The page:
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Spitzer Turns Some Settlement Funds Into Gifts

By ANN DAVIS
The Associated Press
12/24/03

The Wall Street Journal

NEW YORK -- To Wall Street firms and mutual funds battered by scandal this year, Eliot Spitzer seems like the Grinch That Stole Christmas.

But to a host of Empire State charities and well-connected law-school deans, the crusading New York attorney general is acting a lot more like Santa Claus.

Three civil settlements he struck in an unusual case against wealthy telecom executives and IPOs have allowed him to bestow more than $5 million in largess over the past several months to dozens of community groups across New York state. The recipients are intended as a sort of proxy for individual investors who allegedly suffered from the actions of the defendants, who were accused of profiting from undisclosed awards of sought-after initial public offerings from investment bankers seeking their business. The executives also were accused of profiting from the sale of their companies' stock after it had been promoted by artificially optimistic Wall Street research.

But the groups receiving the windfall also represent voter constituencies that could be key to Mr. Spitzer's widely expected Democratic run for governor in 2006.

"Sometimes we don't feel that we get the attention that we deserve, so this is a very nice gesture to show that our state officials are really concerned about everyone in the whole state," says Peggy Ogden, president and chief executive of the Central New York Community Foundation in Syracuse. Her foundation, along with three others in Albany, Buffalo and Rochester, each got $100,000 courtesy of Colorado billionaire and Qwest Communications International Inc. founder Philip Anschutz. Mr. Spitzer had sought from Mr. Anschutz $4.8 million in IPO profits and $1.45 billion in Qwest stock sales. Mr. Anschutz, who has maintained his innocence, settled both allegations with donations of $4.4 million.

Ms. Ogden's group is pooling money to coach high-school students in financial-life skills, like balancing a checkbook. She began using proceeds this month to train teachers.

Other checks are rolling in just in time for the holidays. And while Spitzer staffers have made it clear whose money is being donated, it is Mr. Spitzer who is getting credit for the windfall.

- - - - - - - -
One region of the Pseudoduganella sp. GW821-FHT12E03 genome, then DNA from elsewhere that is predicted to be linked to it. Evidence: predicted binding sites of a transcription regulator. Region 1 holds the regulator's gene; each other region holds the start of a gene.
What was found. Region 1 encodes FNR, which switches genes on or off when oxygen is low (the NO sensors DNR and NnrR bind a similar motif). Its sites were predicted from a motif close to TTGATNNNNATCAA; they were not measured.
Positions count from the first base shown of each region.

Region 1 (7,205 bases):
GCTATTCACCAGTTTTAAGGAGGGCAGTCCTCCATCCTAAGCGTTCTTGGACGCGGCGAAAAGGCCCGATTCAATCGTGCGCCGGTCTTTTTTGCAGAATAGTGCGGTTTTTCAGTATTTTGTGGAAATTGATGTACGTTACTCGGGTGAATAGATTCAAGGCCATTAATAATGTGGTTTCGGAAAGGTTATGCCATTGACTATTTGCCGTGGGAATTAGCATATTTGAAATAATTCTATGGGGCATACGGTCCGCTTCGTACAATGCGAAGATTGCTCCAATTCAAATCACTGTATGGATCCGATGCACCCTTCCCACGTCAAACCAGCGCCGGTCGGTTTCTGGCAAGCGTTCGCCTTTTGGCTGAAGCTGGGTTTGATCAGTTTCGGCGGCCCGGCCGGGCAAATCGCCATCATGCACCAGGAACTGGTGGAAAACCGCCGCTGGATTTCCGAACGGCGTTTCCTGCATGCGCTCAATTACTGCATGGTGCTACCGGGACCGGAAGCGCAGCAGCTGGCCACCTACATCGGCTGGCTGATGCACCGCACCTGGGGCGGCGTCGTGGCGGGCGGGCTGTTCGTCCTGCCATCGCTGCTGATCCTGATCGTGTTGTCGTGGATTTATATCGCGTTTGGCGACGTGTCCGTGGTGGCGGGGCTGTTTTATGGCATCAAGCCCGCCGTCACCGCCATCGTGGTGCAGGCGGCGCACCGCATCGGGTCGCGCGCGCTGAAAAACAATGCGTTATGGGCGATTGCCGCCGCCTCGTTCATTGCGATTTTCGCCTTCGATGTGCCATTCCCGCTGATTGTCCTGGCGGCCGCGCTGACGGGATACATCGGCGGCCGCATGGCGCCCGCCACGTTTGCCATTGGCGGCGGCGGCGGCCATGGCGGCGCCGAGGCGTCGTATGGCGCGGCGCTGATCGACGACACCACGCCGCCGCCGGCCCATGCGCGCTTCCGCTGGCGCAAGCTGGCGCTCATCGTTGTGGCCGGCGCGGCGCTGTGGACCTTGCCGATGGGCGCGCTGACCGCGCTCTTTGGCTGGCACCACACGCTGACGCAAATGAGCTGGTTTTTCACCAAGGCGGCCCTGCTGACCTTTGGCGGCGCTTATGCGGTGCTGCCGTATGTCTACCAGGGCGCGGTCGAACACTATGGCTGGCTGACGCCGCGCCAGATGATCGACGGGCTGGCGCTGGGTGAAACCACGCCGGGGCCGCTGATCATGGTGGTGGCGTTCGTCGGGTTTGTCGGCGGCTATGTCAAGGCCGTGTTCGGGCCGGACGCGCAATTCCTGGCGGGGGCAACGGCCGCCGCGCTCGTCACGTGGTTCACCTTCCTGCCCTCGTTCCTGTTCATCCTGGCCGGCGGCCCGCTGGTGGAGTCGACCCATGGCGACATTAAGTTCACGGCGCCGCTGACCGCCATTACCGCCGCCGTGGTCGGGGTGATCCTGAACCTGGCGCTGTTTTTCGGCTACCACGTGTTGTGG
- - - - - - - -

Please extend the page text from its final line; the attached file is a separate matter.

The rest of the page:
"It was a very good Christmas present," says Richard Matasar, dean of New York Law School. He says that when he learned in May that Mr. Spitzer's office was doling out grants to six law schools of $200,000 each, his staff let the attorney general's office know they'd like to be next in line.

In October, Mr. Spitzer, who attended Harvard Law School, called him personally to say more money had come in, and his school would get $200,000 from former Qwest Chief Executive Joseph Nacchio.

Mr. Matasar calls the clinics, which are being established to represent small investors in securities arbitration claims, "politically astute," adding: "What you've done is spawned the next generation of lawsuits by a group of people who are committed to the goals you have. ... It's the gift that keeps on giving."

Since taking office in 1999, Mr. Spitzer not only has shaken up Wall Street with novel legal cases, he also has forged creative models for settlements. He did so last week with Alliance Capital Management Holding LP, securing a 20 percent reduction in the mutual-fund company's fees, on top of a fine, even though his investigation centered not on fees but on improper trading.

In the telecom executives' settlement, he is following a legal doctrine he has used mainly to settle price-fixing cases with makers of such products as vitamins, women's shoes and toys: compensating charities with ties to victims when it is difficult or impossible to identify those actually harmed. In last year's vitamin settlement, for example, his office steered $19 million to health and nutrition programs. While such settlements aren't uncommon, they are less typical in securities cases. For example, the $75 million in fines and penalties that the state of New York received as part of settlements with big Wall Street firms over conflicted stock research went back into general state coffers. Other times, restitution funds are created where investors can seek recompense.